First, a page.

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issue: February 2005 APPLIANCE Magazine

The Open Door
Designing for the Heart and Mind


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by Stephanie Husk, president of Deep Blue Insight

A widely accepted theory in new product development is the “consumer-centric” approach—designing products that meet people’s needs and fill their desires. Unfortunately, logical theories don’t always translate well into actual practice.

Many manufacturers are lulled into the trap of designing only for the low-hanging fruit and creating products that meet only the surface-level needs. Often, this is the result of uninspired consumer research and the “quick and easy” focus group study.

To develop truly breakthrough new products, companies need to look beyond consumers’ rational needs. People make decisions based on emotional desires, as well as rational reasons—what the heart desires, the mind will find a way to justify. Much of the purchasing decision-making process is done on a subconscious, emotional level, far below the reach of rational reasoning. Some experts estimate that 95 percent of all decisions are made in the subconscious. It’s no surprise that a focus group—a clinical, controlled setting with eight complete strangers vying for time to talk—is unlikely to yield much insight or reveal true consumer motivations.

In new product development, the first step should be to truly understand the people who will, hopefully, decide to buy what a company produces. One way to reach them is to conduct research based on a modified ethnographic approach—observing people in their natural environment creates understanding of how they use their products and services. Widely used by anthropologists for years, ethnography is relatively new in market research applications.

In ethnographic market research, interviewers may shop with people, watch them as they put away their groceries, hang out with them as they prepare meals, or observe them as they clean up their kitchens. They tour their homes to see how they clean (and what they don’t clean), what they keep in their cabinets and out on the counters, and how they use their appliances. From these observations, designers have developed products that meet needs that consumers didn’t know they even had—needs that would never be articulated in a focus group.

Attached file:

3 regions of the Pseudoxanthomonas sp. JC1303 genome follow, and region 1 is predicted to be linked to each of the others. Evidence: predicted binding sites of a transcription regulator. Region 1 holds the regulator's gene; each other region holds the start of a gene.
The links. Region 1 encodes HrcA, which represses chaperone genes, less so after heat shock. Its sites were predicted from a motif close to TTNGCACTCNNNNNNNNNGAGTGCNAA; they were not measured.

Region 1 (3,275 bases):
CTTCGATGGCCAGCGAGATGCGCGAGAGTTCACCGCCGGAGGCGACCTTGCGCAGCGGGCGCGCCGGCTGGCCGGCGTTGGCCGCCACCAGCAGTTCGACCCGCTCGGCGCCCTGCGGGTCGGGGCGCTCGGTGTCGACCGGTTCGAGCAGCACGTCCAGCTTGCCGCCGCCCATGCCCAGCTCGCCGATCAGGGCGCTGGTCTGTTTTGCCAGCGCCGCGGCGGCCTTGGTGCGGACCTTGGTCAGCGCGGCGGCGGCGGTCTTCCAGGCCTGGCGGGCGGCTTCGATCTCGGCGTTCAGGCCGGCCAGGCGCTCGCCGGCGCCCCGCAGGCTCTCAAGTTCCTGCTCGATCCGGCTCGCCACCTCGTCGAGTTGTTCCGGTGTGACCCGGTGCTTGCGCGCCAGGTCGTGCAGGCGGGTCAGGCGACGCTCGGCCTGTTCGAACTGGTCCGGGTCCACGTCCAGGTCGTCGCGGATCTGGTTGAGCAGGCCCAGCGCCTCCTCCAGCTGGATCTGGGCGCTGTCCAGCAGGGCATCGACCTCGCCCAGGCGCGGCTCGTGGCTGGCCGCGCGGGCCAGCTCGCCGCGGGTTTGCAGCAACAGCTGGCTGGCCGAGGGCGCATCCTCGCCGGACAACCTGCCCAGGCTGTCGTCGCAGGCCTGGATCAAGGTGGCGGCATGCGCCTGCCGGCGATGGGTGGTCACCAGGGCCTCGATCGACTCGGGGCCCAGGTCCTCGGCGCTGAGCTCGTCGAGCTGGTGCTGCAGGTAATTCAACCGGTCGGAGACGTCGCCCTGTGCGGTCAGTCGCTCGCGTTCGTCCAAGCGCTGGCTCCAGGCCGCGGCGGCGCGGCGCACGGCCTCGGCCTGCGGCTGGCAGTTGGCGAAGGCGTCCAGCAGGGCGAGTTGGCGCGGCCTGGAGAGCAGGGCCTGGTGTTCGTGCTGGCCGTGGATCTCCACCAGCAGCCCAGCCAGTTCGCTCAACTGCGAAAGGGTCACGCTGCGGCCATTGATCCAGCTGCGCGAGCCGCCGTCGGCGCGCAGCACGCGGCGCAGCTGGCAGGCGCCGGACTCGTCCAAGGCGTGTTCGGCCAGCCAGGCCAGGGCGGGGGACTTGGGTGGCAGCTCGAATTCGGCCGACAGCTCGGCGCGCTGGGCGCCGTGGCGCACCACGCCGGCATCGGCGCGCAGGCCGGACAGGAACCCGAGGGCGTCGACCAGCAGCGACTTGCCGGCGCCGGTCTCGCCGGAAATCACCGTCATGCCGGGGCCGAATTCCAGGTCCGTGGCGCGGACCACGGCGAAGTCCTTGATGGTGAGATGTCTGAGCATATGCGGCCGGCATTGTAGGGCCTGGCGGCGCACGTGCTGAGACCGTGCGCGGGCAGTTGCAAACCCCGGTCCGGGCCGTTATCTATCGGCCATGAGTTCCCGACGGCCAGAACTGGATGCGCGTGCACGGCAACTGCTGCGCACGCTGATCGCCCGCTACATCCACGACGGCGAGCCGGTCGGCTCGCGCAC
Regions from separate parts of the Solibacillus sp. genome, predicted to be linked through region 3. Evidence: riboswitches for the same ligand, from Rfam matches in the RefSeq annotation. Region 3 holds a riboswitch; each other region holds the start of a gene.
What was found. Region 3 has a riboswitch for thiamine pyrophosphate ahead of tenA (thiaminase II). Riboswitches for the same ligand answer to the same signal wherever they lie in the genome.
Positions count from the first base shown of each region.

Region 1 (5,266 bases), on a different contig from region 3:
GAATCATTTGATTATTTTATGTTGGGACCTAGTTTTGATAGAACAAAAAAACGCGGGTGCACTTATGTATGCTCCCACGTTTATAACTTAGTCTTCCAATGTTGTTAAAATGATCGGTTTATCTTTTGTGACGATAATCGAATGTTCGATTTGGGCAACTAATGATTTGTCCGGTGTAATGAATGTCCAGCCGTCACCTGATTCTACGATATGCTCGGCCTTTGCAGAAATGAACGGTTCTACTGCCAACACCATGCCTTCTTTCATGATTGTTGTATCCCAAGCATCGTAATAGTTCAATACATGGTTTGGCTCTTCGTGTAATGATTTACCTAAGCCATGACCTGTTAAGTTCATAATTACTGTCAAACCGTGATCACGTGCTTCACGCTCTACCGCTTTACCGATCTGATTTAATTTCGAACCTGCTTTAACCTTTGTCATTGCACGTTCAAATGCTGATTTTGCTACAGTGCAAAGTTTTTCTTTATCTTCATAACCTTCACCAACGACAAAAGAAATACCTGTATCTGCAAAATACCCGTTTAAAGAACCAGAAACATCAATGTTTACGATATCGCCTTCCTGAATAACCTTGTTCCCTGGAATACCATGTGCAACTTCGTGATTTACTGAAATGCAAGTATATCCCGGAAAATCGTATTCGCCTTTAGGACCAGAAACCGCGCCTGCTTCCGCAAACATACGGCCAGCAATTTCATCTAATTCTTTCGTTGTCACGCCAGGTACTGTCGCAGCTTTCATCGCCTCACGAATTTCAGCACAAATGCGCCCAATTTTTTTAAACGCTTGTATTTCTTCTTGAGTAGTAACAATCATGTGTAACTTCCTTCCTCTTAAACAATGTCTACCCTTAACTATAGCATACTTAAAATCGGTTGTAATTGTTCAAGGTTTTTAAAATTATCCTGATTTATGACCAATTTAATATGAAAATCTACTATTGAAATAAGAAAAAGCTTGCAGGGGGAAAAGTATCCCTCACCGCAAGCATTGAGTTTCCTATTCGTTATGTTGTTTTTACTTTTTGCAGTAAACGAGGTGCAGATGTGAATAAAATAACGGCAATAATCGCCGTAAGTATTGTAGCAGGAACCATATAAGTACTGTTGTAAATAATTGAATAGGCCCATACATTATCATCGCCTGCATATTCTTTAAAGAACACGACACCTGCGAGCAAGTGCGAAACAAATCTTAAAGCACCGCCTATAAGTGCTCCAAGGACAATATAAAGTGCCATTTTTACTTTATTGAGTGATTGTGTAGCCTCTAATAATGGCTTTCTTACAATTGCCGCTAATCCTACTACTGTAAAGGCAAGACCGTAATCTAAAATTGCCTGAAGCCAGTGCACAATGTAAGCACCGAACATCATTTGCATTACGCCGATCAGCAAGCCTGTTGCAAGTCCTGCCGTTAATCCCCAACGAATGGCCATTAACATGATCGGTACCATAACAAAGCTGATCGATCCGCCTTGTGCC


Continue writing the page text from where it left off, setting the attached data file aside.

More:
A company that manufactures kitchen and bath products (sinks, toilets, etc.) had commissioned a segmentation study intended to provide the basis for all new product development initiatives. One of the segments emerged as the perfect target audience for a division of this company. The division’s design team read the analysis, which was composed of standard demographics: participants were 25 to 54 years old, had young children in the home, earned an average household income of U.S. $60,000, and owned average-priced homes that were located throughout the U.S. Beyond these statistics, the team had no insight into the segment.

Developing new ideas based only on this profile was extremely limiting. Wanting deeper insight into the target audience, they commissioned an ethnographic research study in which consumers who fit the target audience profile were recruited to participate in interviews. Researchers and the design team then visited the respondents in their homes to ask questions and observe how they really live.

Respondents didn’t know in advance that the team would be seeing their kitchens and bathrooms, so the rooms were not cleaned and “ready” for guests. The team was able to observe the rooms and respondents in their natural state, including open cereal boxes on the countertops, dirty dishes in the sink, towels strewn about the bathroom floors, make-up sitting on the counters, and the toilet seat in the “up” position. In other words, the basic American “lived-in” home, which many people might be embarrassed about and never share in a focus group setting.

After days of research with homeowners throughout the U.S., several areas of opportunity emerged for new bathroom products. For example, the design team learned the target audience had tiny bathrooms, not the huge master baths featured in model homes or magazine pages. Because they had limited space, they had major storage and cleaning issues. In addition, other interesting behavioral habits emerged. For example, some women sat in the bathroom sink or on the counter when putting on make-up, so that they could see what they were doing and be closer to the mirror.

As a result of this research, the product development team was able to generate an abundance of concepts to meet these needs—from new storage products, to products that were easier to clean, to products that made it easier for women to apply cosmetics.

Of course, traditional research methods such as focus groups still have an important place at the market research table. However, these techniques will not always provide the insights that are needed to build new products. Why? Because people either do not know or cannot articulate what they want. They don’t know that sitting in the sink is a quirky thing to do because that’s the way they’ve always behaved. They would never think to mention it in a survey or talk about it in front of unfamiliar people during a focus group. The only way to uncover these consumer insights is to learn how people really live, and to take new product development research to the place where products will actually be used.

Stephanie Husk is the president and founder of Deep Blue Insight, a market research company that specializes in new product development and brand strategy research. She holds a B.A. in Statistics and an MBA in Marketing from the University of Florida.

 

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